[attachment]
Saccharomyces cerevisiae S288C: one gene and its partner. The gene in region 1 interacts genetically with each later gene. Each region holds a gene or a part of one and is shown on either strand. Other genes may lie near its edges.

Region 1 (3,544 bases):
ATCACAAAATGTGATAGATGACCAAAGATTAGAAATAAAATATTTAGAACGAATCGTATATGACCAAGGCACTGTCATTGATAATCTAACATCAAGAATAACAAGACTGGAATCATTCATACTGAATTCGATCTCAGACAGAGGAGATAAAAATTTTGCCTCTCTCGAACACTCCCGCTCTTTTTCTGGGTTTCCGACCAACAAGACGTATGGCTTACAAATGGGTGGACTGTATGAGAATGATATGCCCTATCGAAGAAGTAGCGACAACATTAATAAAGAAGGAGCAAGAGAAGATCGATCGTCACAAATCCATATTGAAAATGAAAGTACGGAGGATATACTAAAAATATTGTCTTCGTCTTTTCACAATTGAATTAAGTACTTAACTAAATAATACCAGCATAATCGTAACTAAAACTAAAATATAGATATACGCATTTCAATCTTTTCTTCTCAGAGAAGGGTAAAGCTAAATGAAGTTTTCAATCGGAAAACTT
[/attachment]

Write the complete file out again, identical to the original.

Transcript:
Saccharomyces cerevisiae S288C: one gene and its partner. The gene in region 1 interacts genetically with each later gene. Each region holds a gene or a part of one and is shown on either strand. Other genes may lie near its edges.

Region 1 (3,544 bases):
ATCACAAAATGTGATAGATGACCAAAGATTAGAAATAAAATATTTAGAACGAATCGTATATGACCAAGGCACTGTCATTGATAATCTAACATCAAGAATAACAAGACTGGAATCATTCATACTGAATTCGATCTCAGACAGAGGAGATAAAAATTTTGCCTCTCTCGAACACTCCCGCTCTTTTTCTGGGTTTCCGACCAACAAGACGTATGGCTTACAAATGGGTGGACTGTATGAGAATGATATGCCCTATCGAAGAAGTAGCGACAACATTAATAAAGAAGGAGCAAGAGAAGATCGATCGTCACAAATCCATATTGAAAATGAAAGTACGGAGGATATACTAAAAATATTGTCTTCGTCTTTTCACAATTGAATTAAGTACTTAACTAAATAATACCAGCATAATCGTAACTAAAACTAAAATATAGATATACGCATTTCAATCTTTTCTTCTCAGAGAAGGGTAAAGCTAAATGAAGTTTTCAATCGGAAAACTT